Now Apple finally has copped to the truth. Jobs is taking a leave of absence related to his health. This news came only nine days after Jobs put out a ridiculous open letter claiming he has a "hormone imbalance" that would be easily treated.

One of the CNBC talking heads asked me whether this rather abrupt about-face will hurt Apple's credibility. I pointed out that to me and some of my peers, Apple has never had very much credibility. This is a company whose idea of "corporate communications" mostly involves picking up the phone and saying "No comment." Or sometimes they'll pick up the phone and just repeat the same meaningless sentence, over and over again, no matter what question you ask them. I'm not kidding. They really do that. And of course a lot of the time they just don't return phone calls at all.

Apple's entire corporate culture is built on secrecy, and I mean crazy, CIA-style secrecy, where different teams of engineers who are working on the same project aren't allowed to know what the other teams are doing. Apple is also pretty good at spreading disinformation and freezing out people they don't like. Imagine what it might be like if the Church of Scientology went into the consumer electronics business, and you'd have a pretty good picture of how Apple operates.

But some of my colleagues in the media have made a Faustian bargain with Apple. In exchange for super-special access to Jobs, they tacitly agree not to criticize the company or even to say things it doesn't like. It's one of those deals that seems great at first—"Hey, I just got an exclusive with Steve Jobs!"—but eventually it turns out to be rotten. For one thing, the access isn't worth much, since all you get is lame, scripted, well-rehearsed comments. Essentially you get turned into an extension of Apple's PR operation. And while it's nice to get a peek behind the curtain, and it's exciting to feel like you've been allowed into the "cool kids club," the truth is that the cool kids who are pretending to be your friends are actually just using you to spread whatever disinformation they happen to need spread that week. You are, to them, nothing more than a useful idiot.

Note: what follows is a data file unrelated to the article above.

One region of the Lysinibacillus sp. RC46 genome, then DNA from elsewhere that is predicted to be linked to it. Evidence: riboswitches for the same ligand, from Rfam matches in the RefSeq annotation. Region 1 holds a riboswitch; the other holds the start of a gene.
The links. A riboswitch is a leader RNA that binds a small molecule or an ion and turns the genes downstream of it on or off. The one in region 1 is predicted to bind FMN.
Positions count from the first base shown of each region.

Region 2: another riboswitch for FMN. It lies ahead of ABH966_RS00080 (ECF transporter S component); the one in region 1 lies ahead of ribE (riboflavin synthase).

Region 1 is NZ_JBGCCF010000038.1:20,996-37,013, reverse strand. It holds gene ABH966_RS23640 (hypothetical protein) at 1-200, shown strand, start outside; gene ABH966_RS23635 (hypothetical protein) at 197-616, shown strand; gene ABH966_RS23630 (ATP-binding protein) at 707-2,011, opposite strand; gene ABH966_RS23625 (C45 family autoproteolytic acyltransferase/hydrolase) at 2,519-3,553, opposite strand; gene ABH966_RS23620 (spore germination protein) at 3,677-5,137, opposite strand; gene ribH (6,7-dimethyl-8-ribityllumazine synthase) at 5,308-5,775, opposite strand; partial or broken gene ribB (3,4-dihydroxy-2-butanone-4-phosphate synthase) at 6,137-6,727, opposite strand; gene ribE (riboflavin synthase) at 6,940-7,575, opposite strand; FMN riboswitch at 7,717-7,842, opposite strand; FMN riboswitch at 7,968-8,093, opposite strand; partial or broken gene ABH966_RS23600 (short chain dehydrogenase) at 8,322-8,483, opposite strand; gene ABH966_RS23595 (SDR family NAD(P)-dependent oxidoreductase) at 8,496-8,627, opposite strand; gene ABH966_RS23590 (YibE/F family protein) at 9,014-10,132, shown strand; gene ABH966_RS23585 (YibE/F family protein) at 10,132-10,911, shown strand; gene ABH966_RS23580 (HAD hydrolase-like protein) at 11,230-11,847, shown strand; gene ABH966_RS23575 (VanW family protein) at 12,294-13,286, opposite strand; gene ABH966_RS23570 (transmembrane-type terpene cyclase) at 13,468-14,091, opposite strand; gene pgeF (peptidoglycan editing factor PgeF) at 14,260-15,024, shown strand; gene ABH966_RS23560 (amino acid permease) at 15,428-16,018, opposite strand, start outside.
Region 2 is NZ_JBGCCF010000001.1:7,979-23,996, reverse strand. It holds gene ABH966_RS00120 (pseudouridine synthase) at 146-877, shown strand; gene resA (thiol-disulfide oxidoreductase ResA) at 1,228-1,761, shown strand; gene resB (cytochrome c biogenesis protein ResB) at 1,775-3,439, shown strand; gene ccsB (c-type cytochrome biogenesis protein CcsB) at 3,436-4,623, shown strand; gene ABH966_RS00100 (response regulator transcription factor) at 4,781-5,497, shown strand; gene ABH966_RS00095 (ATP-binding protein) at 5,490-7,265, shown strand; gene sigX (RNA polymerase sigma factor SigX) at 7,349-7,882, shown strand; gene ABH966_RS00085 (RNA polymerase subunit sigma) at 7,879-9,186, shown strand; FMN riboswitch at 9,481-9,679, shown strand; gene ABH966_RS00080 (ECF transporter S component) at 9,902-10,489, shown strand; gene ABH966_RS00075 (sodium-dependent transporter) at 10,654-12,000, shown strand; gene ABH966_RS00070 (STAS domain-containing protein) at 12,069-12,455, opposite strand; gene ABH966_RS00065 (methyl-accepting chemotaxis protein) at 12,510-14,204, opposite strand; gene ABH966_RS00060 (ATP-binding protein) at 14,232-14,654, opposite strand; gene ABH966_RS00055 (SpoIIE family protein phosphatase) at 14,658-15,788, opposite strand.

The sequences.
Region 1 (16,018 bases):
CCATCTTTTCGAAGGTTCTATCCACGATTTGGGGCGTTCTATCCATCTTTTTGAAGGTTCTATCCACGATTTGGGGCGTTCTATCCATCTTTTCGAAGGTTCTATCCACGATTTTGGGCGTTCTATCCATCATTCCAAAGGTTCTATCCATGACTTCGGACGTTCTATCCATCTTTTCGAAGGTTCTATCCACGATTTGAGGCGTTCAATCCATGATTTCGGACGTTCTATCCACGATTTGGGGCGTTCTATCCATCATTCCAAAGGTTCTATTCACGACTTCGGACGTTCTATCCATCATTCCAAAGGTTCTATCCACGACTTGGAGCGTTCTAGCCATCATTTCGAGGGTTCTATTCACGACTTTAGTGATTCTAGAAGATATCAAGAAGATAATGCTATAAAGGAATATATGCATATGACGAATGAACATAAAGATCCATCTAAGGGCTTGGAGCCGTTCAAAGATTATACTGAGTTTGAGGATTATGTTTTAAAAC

And when the you-know-what hits the fan, as it eventually must—when, say, Apple finally admits the truth about Steve Jobs being sick, a truth that was obvious and evident for months—all those wonderful "sources" and PR pals just slip away into no-comment land, leaving their sycophantic media dupes to take the fall for Apple's dissembling.

That's what happened to the poor guy at CNBC. Sure, he got his share of "exclusive" 10-minute spots with Steve Jobs. You can find them on YouTube. They look like training videos for a correspondence course on bootlicking. Now, of course, the CNBC guy says he's outraged. He sputters about how Apple has been irresponsible and "deplorable." His pals at Apple won't care. They're already moving on to the next useful idiot. Among the Silicon Valley press corps there is no shortage of them.